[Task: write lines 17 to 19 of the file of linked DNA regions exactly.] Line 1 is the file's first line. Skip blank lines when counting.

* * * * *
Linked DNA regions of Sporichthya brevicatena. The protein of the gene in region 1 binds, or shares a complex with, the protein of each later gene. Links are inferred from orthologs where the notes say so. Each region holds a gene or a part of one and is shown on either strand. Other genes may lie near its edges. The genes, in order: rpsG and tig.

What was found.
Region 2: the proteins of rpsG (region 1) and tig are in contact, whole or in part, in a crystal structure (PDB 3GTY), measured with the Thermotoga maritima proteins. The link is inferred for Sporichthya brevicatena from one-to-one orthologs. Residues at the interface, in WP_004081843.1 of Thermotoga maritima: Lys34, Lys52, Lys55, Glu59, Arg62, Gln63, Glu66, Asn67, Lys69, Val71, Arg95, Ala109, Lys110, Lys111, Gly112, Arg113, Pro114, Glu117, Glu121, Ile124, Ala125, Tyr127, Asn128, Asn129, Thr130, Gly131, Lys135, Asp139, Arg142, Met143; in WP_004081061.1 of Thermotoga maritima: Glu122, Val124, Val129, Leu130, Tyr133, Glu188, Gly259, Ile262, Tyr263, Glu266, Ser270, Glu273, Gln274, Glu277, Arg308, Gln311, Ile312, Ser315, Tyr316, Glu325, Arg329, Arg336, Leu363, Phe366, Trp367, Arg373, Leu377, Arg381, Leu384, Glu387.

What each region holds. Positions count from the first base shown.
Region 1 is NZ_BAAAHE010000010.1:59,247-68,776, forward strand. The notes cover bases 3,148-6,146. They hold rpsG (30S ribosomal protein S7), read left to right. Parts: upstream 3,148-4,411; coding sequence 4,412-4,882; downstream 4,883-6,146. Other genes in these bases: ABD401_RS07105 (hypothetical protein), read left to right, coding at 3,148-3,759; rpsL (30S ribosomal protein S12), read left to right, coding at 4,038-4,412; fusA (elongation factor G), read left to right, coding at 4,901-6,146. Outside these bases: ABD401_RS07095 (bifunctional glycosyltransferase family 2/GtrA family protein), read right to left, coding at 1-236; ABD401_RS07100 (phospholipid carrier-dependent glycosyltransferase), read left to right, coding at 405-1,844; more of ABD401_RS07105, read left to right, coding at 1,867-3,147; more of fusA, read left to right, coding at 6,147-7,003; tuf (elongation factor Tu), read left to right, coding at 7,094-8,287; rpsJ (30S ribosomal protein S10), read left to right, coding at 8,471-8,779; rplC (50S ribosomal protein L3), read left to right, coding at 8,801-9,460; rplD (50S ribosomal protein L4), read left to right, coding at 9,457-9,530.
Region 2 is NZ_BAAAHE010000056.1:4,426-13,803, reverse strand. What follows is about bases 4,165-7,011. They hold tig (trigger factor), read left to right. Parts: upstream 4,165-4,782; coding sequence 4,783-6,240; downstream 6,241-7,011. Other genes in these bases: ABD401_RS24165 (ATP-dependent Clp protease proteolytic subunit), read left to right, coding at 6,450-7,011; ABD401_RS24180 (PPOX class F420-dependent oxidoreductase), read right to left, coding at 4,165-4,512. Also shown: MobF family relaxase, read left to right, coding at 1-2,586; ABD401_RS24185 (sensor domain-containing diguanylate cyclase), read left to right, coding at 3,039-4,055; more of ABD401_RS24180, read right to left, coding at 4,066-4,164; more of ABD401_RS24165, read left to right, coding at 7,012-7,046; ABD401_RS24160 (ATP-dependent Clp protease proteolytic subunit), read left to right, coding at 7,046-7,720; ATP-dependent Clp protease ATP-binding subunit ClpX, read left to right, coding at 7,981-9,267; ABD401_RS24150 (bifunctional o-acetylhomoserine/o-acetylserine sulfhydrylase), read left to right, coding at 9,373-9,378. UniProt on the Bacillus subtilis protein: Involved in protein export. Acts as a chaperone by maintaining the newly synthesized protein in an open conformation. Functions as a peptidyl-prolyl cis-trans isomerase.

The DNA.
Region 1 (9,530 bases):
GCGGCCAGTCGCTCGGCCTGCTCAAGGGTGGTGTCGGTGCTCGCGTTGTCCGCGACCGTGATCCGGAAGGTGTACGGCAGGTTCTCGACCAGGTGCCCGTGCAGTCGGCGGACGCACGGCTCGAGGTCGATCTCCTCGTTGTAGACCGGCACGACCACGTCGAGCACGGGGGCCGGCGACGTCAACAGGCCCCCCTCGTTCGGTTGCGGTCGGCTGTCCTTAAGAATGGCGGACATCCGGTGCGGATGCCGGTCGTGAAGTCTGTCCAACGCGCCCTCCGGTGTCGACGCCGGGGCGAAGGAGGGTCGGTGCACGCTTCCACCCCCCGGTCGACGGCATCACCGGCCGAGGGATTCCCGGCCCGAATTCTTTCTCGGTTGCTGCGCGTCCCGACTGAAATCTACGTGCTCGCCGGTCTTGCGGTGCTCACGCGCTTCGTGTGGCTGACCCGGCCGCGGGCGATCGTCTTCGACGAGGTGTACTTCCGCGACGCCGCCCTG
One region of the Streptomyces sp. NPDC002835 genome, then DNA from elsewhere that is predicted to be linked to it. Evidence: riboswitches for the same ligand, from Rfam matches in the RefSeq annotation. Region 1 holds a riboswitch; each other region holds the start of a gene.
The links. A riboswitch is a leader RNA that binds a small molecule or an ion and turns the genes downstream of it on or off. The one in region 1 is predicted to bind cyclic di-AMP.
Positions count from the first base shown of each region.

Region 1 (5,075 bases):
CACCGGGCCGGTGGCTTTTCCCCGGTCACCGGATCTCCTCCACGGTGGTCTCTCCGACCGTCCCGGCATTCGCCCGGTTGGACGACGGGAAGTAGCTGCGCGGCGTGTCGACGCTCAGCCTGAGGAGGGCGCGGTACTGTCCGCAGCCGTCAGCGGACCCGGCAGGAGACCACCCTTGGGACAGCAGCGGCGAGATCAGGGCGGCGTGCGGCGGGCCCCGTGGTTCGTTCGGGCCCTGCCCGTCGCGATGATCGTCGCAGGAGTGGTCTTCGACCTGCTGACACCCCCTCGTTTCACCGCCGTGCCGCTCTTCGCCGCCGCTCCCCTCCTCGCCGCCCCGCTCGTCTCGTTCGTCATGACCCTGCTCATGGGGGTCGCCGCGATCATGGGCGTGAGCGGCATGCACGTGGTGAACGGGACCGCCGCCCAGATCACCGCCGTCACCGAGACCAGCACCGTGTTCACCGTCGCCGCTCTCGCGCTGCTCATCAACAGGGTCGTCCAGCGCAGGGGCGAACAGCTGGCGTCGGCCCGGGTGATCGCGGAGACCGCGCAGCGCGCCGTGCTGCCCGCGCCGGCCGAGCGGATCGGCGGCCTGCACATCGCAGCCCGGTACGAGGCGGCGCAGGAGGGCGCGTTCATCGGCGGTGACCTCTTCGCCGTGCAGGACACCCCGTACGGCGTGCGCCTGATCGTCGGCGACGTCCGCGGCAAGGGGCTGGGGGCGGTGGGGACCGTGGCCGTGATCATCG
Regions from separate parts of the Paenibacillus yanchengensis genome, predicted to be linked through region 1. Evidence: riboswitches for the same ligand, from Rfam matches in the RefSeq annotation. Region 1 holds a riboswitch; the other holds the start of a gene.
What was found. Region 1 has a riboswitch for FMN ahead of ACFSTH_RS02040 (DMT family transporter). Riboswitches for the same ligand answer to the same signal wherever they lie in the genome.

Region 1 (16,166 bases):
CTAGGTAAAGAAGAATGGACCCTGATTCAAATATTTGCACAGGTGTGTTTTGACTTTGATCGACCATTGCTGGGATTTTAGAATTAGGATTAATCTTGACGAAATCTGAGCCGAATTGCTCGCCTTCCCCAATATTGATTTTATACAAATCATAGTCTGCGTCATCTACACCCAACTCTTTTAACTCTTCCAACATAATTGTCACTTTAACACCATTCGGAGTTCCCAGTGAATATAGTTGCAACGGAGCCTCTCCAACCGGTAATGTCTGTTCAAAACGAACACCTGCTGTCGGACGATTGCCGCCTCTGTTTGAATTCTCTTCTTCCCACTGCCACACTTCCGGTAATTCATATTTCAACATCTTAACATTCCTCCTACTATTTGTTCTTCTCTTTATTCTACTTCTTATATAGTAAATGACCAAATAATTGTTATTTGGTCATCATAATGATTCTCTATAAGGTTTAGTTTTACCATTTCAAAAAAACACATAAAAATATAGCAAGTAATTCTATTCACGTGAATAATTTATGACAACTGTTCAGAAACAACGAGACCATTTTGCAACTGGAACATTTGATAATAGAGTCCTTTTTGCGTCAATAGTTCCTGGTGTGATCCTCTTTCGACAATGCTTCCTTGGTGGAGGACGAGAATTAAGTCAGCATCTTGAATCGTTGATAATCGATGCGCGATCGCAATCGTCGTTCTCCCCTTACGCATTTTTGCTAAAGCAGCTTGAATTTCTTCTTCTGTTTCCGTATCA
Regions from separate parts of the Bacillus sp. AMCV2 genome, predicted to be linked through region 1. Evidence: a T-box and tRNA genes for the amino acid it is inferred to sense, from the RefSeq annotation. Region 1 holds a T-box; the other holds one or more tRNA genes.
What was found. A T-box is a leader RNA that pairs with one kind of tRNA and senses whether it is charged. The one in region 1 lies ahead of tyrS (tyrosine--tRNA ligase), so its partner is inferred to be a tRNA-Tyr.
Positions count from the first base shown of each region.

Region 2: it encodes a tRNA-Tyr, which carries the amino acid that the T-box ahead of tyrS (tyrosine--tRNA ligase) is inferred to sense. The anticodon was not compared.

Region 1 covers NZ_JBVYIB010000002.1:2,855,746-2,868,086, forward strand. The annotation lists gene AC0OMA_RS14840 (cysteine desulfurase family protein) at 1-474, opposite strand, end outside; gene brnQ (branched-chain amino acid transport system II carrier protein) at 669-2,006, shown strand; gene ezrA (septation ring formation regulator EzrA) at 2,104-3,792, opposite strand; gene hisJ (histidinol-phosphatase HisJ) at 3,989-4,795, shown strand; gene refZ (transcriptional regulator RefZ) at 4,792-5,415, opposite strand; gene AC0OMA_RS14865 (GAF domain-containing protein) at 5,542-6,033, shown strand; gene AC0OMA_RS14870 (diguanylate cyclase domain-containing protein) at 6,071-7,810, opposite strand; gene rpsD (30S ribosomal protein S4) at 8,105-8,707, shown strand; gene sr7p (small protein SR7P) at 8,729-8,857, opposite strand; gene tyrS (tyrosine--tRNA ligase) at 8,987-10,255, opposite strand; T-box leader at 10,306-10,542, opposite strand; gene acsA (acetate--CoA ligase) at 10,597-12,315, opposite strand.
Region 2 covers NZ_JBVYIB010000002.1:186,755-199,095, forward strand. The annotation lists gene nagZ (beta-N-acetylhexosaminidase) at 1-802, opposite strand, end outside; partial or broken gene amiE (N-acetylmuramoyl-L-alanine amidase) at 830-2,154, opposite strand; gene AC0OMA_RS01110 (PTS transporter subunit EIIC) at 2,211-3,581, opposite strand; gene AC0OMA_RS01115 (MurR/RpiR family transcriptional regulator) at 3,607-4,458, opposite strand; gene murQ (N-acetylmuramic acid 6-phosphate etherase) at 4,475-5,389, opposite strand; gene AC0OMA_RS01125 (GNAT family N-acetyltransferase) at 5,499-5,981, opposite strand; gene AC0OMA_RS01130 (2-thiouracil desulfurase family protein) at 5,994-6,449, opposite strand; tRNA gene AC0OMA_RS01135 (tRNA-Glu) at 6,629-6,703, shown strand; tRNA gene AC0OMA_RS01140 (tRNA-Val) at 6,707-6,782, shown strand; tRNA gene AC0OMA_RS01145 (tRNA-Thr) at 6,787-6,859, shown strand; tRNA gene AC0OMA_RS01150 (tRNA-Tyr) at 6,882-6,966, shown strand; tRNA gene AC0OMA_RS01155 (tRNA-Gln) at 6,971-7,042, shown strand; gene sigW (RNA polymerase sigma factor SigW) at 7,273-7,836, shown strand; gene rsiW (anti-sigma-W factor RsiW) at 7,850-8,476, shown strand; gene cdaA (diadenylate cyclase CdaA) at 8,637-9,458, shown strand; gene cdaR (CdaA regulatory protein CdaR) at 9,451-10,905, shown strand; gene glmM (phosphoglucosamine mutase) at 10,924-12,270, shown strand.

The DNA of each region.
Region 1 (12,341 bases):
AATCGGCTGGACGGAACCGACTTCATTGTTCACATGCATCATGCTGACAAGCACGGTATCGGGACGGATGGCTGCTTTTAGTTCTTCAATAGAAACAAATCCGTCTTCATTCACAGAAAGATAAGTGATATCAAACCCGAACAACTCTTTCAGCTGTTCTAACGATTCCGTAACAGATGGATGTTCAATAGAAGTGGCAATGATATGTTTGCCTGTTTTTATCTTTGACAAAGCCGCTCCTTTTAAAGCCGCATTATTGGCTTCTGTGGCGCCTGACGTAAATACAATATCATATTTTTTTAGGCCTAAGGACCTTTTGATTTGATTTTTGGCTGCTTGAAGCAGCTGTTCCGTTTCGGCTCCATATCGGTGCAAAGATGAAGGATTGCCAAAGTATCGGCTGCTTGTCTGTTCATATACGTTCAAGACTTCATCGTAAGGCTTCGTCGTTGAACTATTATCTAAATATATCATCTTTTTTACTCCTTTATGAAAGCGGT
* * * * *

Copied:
Region 1 (16,166 bases):
CTAGGTAAAGAAGAATGGACCCTGATTCAAATATTTGCACAGGTGTGTTTTGACTTTGATCGACCATTGCTGGGATTTTAGAATTAGGATTAATCTTGACGAAATCTGAGCCGAATTGCTCGCCTTCCCCAATATTGATTTTATACAAATCATAGTCTGCGTCATCTACACCCAACTCTTTTAACTCTTCCAACATAATTGTCACTTTAACACCATTCGGAGTTCCCAGTGAATATAGTTGCAACGGAGCCTCTCCAACCGGTAATGTCTGTTCAAAACGAACACCTGCTGTCGGACGATTGCCGCCTCTGTTTGAATTCTCTTCTTCCCACTGCCACACTTCCGGTAATTCATATTTCAACATCTTAACATTCCTCCTACTATTTGTTCTTCTCTTTATTCTACTTCTTATATAGTAAATGACCAAATAATTGTTATTTGGTCATCATAATGATTCTCTATAAGGTTTAGTTTTACCATTTCAAAAAAACACATAAAAATATAGCAAGTAATTCTATTCACGTGAATAATTTATGACAACTGTTCAGAAACAACGAGACCATTTTGCAACTGGAACATTTGATAATAGAGTCCTTTTTGCGTCAATAGTTCCTGGTGTGATCCTCTTTCGACAATGCTTCCTTGGTGGAGGACGAGAATTAAGTCAGCATCTTGAATCGTTGATAATCGATGCGCGATCGCAATCGTCGTTCTCCCCTTACGCATTTTTGCTAAAGCAGCTTGAATTTCTTCTTCTGTTTCCGTATCA
Regions from separate parts of the Bacillus sp. AMCV2 genome, predicted to be linked through region 1. Evidence: a T-box and tRNA genes for the amino acid it is inferred to sense, from the RefSeq annotation. Region 1 holds a T-box; the other holds one or more tRNA genes.